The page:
UVU Symposium To Raise Awareness Of Human Trafficking In The U.S.
November 14, 2013
For Immediate Release
University Marketing & Communications: Whitney Wilkinson
Written by: Heather Wrigley
On Nov. 25, in collaboration with the United Nations Office on Drugs and Crime, Utah Valley University will hold a Symposium on Slavery and Sexual Exploitation, designed to raise awareness of the incidence and causes of human trafficking in the United States. All are invited to attend this free event.
The symposium will begin at 9 a.m. and run until 6 p.m., featuring an impressive lineup of speakers and ending with a screening of the documentary “The Playground.”
“This will be an engaging and educational event, one that I think UVU students, faculty and community members would benefit from by discussing the issues and increasing their awareness of a very real problem, the scope of which is not realized or understood among our communities,” said Susanna Garcia, executive program coordinator at UVU’s Center for the Study of Ethics.
H.E. Valentin Rybakov, deputy foreign minister of the Republic of Belarus, will offer the opening keynote at 10 a.m. In October 2012, Rybakov held a briefing with several international organizations and NGOs, including the U.S.’s Tronie Foundation, an organization dedicated to ending slavery and human trafficking, to detail Belarus’s plans to intensify international cooperation in combating human trafficking and to provide meaningful assistance to trafficking victims.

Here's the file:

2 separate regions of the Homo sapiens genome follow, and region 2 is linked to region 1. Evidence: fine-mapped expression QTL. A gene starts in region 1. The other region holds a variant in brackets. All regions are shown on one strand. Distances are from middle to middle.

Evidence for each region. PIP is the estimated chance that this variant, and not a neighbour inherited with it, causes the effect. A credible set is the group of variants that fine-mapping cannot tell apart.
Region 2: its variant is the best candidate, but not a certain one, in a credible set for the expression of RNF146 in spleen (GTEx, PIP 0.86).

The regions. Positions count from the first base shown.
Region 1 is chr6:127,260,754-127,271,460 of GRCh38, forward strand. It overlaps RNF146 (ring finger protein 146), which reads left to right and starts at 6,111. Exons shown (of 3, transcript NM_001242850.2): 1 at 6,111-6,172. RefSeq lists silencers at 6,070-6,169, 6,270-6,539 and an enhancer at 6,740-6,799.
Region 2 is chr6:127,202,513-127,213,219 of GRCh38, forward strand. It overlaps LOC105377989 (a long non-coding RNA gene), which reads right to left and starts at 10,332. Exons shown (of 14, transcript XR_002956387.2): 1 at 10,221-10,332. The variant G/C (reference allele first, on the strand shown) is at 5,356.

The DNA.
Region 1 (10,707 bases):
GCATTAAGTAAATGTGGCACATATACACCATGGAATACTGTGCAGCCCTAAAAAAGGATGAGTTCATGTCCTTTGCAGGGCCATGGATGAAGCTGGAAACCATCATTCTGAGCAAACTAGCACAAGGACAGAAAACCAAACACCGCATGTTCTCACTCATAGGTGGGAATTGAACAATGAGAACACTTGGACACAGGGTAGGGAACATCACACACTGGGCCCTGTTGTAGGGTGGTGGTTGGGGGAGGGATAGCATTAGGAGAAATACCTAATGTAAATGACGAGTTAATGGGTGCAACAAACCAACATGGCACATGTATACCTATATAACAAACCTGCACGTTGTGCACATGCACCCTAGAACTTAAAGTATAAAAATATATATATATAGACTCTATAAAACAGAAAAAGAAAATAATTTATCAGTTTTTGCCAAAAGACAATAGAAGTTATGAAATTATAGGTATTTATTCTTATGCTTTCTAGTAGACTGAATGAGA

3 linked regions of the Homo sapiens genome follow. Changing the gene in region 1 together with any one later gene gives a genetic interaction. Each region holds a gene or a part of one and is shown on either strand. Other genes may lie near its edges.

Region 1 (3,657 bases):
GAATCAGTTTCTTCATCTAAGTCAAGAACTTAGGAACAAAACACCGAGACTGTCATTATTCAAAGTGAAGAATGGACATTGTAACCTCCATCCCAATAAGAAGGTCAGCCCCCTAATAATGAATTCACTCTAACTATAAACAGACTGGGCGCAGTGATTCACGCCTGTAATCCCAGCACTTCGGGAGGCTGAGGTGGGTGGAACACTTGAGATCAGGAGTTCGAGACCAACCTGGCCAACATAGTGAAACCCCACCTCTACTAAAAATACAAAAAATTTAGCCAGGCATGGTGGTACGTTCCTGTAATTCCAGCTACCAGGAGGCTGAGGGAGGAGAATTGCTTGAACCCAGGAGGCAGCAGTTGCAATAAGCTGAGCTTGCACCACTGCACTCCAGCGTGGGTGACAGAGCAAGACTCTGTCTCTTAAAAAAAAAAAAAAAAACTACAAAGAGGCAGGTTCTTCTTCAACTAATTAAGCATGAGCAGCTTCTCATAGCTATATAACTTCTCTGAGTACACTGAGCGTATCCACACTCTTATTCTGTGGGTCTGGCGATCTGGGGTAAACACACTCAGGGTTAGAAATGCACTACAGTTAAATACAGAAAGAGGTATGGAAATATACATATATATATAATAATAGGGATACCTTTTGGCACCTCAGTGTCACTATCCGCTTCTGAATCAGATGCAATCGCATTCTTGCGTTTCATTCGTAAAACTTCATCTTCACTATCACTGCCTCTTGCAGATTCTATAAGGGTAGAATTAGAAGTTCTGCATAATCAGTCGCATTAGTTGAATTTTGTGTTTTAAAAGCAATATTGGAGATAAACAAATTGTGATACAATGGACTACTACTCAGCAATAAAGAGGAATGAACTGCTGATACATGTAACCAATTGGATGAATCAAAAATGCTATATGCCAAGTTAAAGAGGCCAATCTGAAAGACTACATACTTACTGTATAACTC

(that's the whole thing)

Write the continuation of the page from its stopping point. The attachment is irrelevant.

Other speakers include Matthew Mason, a national board member for Historians Against Slavery from BYU, and Celeste Lojik and Tcholpon Akmatalieva, both experts in human trafficking and sexual exploitation, from UVU’s History & Political Science Department. Mason’s address will be entitled, “Compassion Fatigue and Mobilizing the Public to Fight Slavery, Then and Now” and will begin at 9 a.m. Lojik will discuss the demographics of human trafficking in America and how it is occurring. Akmatalieva will present on “The Factors of Bride Kidnapping in Central Asia.”
Individual presentations will be followed by a panel discussion featuring all four speakers. Jini L. Roby, a teacher at BYU’s School of Social Work who is considered one of the foremost authorities on children issues, will moderate. The symposium will end with a screening of “The Playground” from 4:15 to 6 p.m.
UVU International Affairs & Diplomacy, UVU Peace and Justice Studies and the university’s Center for the Study of Ethics are cosponsors of the event. For more information about the symposium, please visit uvu.edu/sei/events.